Therefore, with my six no kicker, I have the best hand. I put all the dollars in, three betting the turn for protection and thin value. I expect him to fold, boxed in with a draw.
However, remember what I said about wanting to showdown? Skors now sits back in disappointment, looking up at the ceiling and the table in despair and confusion. He goes to his happy place fairly quickly, and sticks the money in. It’s not a generally profitable call with a draw, but in this case he’s very live, as he will show the KQss, giving him the flopped draw, missed check raise, and now desperation call off with one street to go, boxed in by my shove.
The river is the 9s.
That restrained look on Soto’s face, as if he wanted to talk but was forbidden, was put aside, when he saw KQss turned over. While at the Nugget, he looked, for the first time, shocked. All that intention to relax, to moderate, to offer a philosophical attention, to, above all, observe, left him after this showdown, because now he cared. From the moment we cashed out until he exited the car, Soto went over the strategy of the hand, the implications of the board, the tactics of the players, over and over again, finding different angles and working everyone’s understanding to the maximum. I said I was glad the hand happened, because it was interesting and Jason learned something, but Soto cares so much about playing well that he strongly disagreed, incensed and only interested in excellent play.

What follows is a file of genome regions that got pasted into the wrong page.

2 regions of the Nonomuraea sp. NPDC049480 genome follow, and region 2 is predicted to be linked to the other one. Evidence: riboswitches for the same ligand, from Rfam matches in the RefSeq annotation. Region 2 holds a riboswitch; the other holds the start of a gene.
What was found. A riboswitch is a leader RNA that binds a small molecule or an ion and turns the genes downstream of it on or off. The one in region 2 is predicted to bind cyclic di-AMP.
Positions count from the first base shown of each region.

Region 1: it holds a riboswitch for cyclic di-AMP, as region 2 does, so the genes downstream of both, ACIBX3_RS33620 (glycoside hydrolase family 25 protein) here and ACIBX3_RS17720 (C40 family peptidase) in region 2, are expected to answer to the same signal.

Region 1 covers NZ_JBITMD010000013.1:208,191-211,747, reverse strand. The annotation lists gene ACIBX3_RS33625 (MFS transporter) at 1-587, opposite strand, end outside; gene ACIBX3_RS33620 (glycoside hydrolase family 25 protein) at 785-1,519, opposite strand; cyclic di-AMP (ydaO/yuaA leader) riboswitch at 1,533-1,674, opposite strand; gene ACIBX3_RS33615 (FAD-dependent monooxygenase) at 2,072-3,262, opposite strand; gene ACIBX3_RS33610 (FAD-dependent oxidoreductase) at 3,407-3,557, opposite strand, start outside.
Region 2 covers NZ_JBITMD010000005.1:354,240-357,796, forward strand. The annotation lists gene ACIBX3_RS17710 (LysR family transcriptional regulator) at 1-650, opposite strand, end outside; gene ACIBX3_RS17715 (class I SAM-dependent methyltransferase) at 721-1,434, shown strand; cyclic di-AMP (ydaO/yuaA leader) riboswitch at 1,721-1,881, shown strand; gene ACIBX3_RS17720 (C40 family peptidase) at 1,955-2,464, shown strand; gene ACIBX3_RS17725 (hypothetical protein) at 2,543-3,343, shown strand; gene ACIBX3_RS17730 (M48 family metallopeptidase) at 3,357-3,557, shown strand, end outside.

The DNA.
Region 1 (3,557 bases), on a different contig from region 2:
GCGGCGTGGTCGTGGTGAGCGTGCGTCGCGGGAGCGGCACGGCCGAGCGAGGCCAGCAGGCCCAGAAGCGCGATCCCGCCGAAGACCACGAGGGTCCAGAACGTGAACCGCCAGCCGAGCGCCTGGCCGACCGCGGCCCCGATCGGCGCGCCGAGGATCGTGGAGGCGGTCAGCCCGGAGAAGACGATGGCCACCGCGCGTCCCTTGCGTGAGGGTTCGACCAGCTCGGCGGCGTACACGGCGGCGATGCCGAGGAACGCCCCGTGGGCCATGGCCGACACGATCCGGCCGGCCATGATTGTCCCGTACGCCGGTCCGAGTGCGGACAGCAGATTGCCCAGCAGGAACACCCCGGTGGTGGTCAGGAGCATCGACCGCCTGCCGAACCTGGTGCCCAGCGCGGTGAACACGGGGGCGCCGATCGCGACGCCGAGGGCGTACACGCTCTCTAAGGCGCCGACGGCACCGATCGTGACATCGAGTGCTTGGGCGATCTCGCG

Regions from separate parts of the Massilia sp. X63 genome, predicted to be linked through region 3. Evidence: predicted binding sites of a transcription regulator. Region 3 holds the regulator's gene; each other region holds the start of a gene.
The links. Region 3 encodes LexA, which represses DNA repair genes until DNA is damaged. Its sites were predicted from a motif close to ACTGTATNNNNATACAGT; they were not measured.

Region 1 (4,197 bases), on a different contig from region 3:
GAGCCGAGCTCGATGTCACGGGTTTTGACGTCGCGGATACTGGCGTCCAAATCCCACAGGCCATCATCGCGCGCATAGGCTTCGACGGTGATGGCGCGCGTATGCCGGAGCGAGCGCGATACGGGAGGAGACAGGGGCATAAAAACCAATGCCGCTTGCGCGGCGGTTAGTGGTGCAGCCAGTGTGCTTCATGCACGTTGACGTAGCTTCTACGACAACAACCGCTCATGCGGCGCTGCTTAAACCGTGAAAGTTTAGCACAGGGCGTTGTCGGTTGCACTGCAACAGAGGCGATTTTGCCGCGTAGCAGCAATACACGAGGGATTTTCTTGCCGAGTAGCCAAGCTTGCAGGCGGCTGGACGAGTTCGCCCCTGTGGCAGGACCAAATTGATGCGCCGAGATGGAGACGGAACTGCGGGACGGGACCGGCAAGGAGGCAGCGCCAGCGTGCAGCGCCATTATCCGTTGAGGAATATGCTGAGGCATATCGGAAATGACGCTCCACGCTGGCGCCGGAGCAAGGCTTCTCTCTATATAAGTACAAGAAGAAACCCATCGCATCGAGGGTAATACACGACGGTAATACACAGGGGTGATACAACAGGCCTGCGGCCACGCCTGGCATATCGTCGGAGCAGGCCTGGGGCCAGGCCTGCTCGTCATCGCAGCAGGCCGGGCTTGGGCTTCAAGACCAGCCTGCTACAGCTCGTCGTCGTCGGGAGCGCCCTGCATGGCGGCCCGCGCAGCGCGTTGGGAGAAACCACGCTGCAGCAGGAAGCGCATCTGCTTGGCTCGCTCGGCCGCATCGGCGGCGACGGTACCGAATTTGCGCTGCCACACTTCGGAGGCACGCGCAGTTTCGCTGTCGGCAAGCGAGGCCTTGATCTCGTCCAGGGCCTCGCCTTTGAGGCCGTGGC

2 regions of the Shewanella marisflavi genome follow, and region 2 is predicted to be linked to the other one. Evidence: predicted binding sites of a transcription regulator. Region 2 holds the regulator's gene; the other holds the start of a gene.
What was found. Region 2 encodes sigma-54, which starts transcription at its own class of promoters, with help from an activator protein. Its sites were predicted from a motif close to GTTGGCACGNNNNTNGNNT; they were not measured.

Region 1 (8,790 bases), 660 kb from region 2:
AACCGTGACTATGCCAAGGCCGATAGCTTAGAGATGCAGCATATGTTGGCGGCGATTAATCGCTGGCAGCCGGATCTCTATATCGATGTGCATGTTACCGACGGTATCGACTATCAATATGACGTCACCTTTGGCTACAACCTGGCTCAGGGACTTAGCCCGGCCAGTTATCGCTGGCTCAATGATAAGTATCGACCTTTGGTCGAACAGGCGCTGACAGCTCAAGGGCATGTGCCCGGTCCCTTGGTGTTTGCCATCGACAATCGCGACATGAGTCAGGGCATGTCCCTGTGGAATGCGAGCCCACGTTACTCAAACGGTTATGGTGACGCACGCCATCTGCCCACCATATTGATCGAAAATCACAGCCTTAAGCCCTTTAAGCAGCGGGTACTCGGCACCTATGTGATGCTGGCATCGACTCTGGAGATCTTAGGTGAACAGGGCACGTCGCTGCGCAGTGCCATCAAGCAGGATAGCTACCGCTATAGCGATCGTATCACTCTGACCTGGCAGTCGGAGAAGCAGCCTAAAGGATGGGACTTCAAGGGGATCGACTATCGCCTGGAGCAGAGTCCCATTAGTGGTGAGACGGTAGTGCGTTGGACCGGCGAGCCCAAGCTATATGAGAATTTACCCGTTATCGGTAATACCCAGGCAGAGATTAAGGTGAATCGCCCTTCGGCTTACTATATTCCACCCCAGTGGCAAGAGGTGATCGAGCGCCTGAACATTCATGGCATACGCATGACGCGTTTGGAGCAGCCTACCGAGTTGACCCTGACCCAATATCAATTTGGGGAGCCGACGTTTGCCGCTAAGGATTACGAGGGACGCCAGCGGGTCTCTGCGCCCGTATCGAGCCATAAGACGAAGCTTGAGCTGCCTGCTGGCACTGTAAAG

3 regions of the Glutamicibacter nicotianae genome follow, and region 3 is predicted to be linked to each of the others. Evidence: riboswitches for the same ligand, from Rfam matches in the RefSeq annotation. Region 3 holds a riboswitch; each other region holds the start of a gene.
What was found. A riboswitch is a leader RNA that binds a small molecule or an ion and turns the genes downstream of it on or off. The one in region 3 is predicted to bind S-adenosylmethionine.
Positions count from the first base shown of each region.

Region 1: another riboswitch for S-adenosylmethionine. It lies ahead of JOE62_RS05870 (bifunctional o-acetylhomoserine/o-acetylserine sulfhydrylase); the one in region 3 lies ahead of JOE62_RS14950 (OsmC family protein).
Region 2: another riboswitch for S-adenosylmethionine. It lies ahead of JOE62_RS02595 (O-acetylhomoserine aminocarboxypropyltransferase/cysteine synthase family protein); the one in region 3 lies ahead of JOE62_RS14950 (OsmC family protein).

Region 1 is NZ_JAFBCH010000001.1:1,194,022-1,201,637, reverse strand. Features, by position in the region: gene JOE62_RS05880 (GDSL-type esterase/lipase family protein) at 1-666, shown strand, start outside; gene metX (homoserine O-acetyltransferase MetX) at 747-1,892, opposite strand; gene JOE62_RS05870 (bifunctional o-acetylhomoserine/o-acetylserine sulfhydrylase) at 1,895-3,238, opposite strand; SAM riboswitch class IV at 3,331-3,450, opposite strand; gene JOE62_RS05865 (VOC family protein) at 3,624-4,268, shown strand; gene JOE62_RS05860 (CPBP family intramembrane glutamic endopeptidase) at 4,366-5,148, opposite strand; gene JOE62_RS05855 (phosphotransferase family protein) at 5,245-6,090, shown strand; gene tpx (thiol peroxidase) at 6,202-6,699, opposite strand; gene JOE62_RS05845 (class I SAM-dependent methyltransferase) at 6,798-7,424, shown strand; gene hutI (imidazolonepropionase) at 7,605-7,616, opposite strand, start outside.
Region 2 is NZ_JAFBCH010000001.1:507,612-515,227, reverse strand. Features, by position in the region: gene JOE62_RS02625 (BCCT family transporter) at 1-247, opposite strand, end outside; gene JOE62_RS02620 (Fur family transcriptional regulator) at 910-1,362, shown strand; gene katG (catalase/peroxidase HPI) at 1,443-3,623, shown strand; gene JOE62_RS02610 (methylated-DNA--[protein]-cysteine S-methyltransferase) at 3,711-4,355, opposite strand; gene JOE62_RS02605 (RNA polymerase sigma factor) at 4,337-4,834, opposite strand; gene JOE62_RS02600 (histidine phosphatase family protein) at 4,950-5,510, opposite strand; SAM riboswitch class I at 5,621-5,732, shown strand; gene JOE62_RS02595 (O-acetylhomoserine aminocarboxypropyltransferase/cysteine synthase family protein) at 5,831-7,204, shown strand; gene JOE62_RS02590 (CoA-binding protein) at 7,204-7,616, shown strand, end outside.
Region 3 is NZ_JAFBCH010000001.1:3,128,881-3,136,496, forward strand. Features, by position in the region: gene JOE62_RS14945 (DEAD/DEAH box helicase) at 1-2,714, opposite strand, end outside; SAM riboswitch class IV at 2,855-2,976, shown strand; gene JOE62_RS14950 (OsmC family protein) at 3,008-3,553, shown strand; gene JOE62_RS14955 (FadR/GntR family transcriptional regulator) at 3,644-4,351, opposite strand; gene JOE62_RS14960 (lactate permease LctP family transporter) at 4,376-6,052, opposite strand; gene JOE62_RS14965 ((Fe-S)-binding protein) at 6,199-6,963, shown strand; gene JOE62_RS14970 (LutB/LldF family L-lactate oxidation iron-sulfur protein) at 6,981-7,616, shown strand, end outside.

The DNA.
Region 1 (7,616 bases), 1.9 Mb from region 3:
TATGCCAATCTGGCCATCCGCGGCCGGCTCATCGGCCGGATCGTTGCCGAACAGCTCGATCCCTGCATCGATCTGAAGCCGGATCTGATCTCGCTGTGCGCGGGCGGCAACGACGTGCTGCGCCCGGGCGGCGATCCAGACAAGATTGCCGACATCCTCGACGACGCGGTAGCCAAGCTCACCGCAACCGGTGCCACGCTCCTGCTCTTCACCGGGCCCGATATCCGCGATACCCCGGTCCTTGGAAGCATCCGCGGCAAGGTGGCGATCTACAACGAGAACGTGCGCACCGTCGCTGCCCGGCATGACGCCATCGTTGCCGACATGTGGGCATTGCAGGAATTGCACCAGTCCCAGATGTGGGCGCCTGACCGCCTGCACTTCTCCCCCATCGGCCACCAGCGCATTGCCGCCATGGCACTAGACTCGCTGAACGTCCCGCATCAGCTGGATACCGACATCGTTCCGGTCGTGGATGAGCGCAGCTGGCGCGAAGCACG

This, in poker terms, is called having The Fire. He wasn’t even in the hand yet he cared more about it than its participants!
Jason left the car a little shaken, but having been given a free one-hour lesson, in addition to several of my stacks, would get over it. In the end, I think I am right: it’s good that it happened. It was a worthy night and the hand was simply destiny given the dynamic we had created under Soto’s supervision. There is nothing you can truly do wrong at the poker table, until you quit, because every error is an opportunity to learn. I myself made the right decision, and every one that we make reinforces our game, just as Skors learned a great deal about using the board to excellent or detrimental effect. We are gamblers who aren’t here to gamble, but to try to make perfect choices in a game of imperfect information. We need these moments of clarity and conflict to throw light and contrast upon our strengths and weaknesses.
In fact, there would be more of these great hands, and with the dynamic and supercharged Fausto soon in the mix, a player who takes up two seats worth of play and action, I’d again get into key and meaningful pots, our handreading put to the test and stacks getting in for good and bad.
But for now… the surprising peace of the Vegas night. The street lights flashed, the occasional vehicle hummed by. Chip and I enjoyed the cool air on the patio and finished more smoking. He had felt himself a step behind the table, and expressed the desire to play better and compete, foreshadowing his eventual entry into “Soto University.” (Morning classes unavailable.)
It was also the final night with the place to ourselves: the trip felt like it was moving on, for the first time. More Nugget action was ahead of us, but it was all too soon for Chip, already regretting the short length of his stay. At three a.m., he retired to sleep, needing strength for more poker, the coming Red Chip meetup, his Push-Up Challenge, and the long ride to Los Angeles where we would play for the public on Live at the Bike.
I stayed up, enjoying every last moment of the darkness, not wanting to sleep until just breaths from the dawn.
Coming soon: Fights with Fausto and Lessons in Tindering at the Red Chip Meet Up!